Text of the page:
The Antitrust Week In Review
Here are some of the developments in antitrust news this past week that we found interesting and are following.
CVS defends settlement that allowed Aetna merger as judge assesses. CVS Health Corp. defended on Friday an agreement with the U.S. Justice Department which allowed it to purchase health insurer Aetna for $69 billion, a settlement that a federal judge is still assessing. The Justice Department approved the merger of CVS, a U.S. pharmacy chain and benefits manager, and Aetna in October on condition that Aetna sell its Medicare prescription drug plan business to WellCare Health Plans Inc. (WCG.N). That sale was completed in November. Now, the Justice Department and companies have found themselves in the unusual position of defending their antitrust settlement to a skeptical federal judge. Most judges approve consent decrees aimed at resolving competition concerns with no fanfare, and deals normally close before the judge rules.
Evidence of Apple Switch Ruled Inadmissible in Qualcomm Antitrust Case. A federal judge on Thursday ruled that evidence provided by chip supplier Qualcomm Inc. that major phone makers like Apple Inc. have moved to competing suppliers like Intel Corp. cannot be used to fight allegations Qualcomm acted to preserve a monopoly on some mobile phone chips. The Federal Trade Commission’s lawsuit in the U.S. District Court for the Northern District of California alleges that Qualcomm’s patent licensing and chip sale practices were anticompetitive and sought to preserve a monopoly on so-called premium LTE modem chips, which help mobile phones connect to wireless data network.
Nexstar settles U.S. antitrust charges: Justice Department. The U.S. Justice Department said on Thursday it has settled antitrust charges with Nexstar Media Group Inc., which was accused of sharing sensitive information with rivals in the broadcast television industry. The information involved how stations were performing, which provides insight to rivals about whether they would raise, lower or maintain spot advertising prices, the agency said in a statement. The settlement, which must be approved by a court, bars direct and indirect sharing of such information and requires Nexstar to cooperate in the ongoing investigation, the statement said.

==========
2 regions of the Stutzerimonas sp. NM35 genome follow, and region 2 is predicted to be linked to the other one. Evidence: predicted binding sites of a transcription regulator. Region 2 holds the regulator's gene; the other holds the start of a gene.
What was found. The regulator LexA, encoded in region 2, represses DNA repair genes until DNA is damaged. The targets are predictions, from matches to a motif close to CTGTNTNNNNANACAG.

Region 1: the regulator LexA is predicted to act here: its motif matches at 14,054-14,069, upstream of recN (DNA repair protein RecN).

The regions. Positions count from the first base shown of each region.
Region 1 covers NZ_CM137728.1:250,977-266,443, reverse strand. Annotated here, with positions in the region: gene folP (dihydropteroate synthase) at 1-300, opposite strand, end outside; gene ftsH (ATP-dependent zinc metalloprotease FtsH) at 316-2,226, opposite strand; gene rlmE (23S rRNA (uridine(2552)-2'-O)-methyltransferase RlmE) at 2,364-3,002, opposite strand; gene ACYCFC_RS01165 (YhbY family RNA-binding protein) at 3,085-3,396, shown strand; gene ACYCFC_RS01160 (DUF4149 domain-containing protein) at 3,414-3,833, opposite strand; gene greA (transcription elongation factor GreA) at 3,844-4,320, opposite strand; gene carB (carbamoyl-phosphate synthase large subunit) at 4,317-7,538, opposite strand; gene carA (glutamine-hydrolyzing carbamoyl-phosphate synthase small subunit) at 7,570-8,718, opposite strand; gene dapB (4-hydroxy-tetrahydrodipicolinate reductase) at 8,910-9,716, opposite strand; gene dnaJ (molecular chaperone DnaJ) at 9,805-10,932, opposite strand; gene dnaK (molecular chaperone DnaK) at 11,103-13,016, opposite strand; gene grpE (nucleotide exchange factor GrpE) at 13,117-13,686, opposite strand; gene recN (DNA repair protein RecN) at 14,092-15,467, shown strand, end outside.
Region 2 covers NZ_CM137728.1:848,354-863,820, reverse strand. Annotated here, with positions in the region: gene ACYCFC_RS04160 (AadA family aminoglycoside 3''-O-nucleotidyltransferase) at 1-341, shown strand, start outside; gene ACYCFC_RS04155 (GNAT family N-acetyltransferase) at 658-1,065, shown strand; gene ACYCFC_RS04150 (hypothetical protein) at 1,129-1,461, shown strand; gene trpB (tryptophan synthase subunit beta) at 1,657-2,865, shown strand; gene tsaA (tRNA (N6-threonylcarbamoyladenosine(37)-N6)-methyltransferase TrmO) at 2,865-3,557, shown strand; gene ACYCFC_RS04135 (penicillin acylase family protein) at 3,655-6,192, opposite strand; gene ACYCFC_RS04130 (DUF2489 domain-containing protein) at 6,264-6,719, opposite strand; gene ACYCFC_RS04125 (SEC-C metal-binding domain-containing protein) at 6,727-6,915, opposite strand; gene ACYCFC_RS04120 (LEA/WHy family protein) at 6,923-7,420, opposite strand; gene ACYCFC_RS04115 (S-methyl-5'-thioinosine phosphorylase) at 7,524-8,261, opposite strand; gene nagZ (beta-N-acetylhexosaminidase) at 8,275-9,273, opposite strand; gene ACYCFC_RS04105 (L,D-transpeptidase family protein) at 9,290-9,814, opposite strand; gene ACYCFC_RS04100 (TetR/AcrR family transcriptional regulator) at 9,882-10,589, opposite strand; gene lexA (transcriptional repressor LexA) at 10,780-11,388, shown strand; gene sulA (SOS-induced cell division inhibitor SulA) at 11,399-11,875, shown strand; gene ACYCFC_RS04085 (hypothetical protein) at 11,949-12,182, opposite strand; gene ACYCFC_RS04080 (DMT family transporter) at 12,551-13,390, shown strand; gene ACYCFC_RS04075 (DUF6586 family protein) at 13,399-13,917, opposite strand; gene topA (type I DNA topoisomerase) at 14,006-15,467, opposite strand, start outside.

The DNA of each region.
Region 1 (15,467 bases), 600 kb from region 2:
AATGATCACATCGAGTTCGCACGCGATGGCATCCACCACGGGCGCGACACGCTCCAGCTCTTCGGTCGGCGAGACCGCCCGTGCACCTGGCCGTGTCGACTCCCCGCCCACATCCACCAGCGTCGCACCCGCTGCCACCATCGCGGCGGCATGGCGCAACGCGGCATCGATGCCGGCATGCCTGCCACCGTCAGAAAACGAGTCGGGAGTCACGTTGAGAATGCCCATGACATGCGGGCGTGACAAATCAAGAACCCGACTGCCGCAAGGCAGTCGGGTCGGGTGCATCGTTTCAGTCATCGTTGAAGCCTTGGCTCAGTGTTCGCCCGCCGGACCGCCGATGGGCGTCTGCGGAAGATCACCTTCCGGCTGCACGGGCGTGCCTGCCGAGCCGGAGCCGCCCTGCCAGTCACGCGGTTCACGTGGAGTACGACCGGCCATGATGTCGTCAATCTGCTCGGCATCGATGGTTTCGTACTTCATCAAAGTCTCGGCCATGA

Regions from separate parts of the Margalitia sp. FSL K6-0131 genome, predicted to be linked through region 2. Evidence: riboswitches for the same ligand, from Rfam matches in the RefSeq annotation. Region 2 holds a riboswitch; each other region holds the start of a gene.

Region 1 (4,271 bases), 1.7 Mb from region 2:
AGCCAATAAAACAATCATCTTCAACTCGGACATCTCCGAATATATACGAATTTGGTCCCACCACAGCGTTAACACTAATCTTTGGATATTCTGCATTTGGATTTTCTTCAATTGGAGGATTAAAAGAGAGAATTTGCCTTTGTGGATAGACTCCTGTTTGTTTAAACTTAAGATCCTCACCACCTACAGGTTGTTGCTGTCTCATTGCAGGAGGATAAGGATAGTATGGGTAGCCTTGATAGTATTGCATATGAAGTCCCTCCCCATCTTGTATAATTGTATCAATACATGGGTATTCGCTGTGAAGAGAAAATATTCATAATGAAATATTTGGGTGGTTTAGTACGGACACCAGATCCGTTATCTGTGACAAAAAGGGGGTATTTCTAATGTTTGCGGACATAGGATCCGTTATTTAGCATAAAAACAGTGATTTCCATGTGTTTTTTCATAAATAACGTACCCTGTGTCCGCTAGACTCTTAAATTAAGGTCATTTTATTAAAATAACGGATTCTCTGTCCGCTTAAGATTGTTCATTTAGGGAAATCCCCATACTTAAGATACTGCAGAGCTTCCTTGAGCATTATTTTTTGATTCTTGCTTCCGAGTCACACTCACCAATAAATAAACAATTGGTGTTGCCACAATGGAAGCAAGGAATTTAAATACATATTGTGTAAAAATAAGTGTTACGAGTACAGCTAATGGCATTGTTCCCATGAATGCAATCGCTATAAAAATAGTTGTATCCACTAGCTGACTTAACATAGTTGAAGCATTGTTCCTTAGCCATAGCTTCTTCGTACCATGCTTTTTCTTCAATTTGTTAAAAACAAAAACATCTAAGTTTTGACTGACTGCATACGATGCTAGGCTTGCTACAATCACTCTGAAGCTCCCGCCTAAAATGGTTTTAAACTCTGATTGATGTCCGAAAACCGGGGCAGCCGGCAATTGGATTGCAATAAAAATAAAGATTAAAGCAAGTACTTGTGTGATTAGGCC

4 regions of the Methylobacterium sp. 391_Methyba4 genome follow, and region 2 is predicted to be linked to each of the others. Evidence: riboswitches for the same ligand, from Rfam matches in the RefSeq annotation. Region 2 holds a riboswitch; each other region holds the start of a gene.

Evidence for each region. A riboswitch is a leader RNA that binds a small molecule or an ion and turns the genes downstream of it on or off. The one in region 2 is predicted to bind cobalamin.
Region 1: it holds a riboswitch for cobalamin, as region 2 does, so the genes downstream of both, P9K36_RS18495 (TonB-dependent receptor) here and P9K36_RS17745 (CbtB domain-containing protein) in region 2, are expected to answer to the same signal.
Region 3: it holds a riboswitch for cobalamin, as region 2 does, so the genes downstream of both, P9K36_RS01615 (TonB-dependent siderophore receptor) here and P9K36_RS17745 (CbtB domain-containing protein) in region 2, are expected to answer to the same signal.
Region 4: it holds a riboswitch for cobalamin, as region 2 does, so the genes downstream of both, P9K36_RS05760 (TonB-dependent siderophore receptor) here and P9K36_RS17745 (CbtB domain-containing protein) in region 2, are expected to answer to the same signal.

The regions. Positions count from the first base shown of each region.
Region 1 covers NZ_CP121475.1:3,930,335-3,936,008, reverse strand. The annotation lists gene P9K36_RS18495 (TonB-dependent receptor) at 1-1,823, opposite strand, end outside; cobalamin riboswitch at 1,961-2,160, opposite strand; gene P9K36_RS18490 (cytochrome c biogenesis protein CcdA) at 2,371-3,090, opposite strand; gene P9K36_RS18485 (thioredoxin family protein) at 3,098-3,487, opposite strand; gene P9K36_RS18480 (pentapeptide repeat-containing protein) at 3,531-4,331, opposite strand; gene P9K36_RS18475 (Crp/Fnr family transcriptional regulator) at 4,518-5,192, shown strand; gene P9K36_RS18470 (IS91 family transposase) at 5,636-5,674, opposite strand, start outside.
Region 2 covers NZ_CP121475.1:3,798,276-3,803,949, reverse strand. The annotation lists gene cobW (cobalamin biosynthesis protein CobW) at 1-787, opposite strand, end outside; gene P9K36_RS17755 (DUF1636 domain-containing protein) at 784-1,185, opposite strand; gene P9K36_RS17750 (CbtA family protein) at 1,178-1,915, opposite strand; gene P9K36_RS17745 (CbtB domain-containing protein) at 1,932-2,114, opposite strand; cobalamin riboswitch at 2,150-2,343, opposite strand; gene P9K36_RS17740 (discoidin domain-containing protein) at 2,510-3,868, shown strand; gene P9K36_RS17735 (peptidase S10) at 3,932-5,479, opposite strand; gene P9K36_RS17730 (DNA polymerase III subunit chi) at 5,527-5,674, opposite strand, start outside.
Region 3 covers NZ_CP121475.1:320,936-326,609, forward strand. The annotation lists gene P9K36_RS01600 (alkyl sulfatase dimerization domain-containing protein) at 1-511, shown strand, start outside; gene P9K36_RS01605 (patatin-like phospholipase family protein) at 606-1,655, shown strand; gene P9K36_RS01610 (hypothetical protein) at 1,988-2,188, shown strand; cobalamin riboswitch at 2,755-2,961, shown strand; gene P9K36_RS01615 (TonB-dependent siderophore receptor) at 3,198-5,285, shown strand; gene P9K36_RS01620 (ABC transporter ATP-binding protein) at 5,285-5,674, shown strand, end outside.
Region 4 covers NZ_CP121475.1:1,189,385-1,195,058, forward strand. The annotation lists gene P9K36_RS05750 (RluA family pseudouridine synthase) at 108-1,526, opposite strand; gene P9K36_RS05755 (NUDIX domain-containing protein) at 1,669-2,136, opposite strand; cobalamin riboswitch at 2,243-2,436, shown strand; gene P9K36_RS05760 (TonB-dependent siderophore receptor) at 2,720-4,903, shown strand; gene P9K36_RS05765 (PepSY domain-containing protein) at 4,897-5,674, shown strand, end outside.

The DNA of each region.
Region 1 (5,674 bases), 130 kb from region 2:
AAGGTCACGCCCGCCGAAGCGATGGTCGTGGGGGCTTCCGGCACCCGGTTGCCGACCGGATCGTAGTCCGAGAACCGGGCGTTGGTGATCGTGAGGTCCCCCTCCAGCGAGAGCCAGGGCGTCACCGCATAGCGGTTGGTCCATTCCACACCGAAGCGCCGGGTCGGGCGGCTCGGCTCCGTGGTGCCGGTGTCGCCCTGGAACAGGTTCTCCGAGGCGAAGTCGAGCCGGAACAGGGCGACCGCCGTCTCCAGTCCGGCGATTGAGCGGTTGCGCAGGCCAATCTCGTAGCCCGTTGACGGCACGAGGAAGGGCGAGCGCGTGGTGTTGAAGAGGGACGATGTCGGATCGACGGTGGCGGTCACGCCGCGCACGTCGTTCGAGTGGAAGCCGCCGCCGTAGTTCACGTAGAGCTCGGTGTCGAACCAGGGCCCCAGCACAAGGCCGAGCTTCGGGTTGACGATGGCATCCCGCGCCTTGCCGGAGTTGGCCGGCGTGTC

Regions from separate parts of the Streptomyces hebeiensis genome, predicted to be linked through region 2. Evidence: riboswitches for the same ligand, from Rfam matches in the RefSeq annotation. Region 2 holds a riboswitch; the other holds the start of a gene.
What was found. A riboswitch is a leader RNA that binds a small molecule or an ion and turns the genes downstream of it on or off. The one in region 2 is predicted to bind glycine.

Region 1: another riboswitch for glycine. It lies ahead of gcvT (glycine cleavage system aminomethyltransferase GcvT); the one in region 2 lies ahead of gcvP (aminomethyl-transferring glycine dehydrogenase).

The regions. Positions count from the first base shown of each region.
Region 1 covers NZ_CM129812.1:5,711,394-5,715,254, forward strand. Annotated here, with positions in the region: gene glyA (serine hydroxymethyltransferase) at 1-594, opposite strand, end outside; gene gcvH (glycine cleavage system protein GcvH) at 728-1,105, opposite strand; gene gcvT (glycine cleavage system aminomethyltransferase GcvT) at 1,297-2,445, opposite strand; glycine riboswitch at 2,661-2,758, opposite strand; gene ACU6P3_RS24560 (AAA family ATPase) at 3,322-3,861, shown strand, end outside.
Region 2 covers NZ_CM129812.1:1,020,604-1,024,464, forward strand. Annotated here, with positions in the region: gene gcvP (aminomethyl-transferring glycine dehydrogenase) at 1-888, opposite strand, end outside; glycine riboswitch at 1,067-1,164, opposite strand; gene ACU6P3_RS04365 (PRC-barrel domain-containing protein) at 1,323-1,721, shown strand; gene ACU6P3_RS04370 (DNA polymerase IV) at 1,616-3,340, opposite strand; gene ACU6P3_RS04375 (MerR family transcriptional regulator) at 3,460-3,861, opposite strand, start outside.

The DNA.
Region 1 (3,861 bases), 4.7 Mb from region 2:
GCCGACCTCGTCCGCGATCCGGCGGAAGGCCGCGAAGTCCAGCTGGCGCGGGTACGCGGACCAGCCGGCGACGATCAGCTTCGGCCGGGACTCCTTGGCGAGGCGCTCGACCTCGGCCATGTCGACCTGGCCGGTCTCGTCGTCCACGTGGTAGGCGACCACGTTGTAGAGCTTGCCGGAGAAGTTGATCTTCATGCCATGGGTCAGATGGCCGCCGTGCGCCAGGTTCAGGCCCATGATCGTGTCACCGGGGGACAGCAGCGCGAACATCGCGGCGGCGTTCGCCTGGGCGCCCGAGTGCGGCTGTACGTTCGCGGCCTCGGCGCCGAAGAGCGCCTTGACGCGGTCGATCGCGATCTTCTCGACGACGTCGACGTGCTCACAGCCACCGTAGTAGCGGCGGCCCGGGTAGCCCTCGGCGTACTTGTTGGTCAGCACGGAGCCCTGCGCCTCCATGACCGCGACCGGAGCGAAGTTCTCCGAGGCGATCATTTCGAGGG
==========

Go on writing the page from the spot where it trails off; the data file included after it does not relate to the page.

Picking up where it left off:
Rep. Goodlatte Presses Administration to Support Anti-OPEC Legislation. Bob Goodlatte, outgoing chair of the House of Representatives Judiciary Committee, pressed the Justice Department’s Makan Delrahim on Wednesday to support legislation that would make it easier for the U.S. government to sue to stop OPEC members from pushing up oil prices. Goodlatte, a Republican, noted that the Organization of the Petroleum Exporting Countries agreed this month to cut production to push up oil prices, something that would normally violate U.S. law. “The fact that OPEC is not being held accountable for its anticompetitive behavior makes a mockery of U.S. antitrust law,” said Goodlatte, who asked Delrahim if the administration would support the bill, called the No Oil Producing and Exporting Cartels Act of 2018.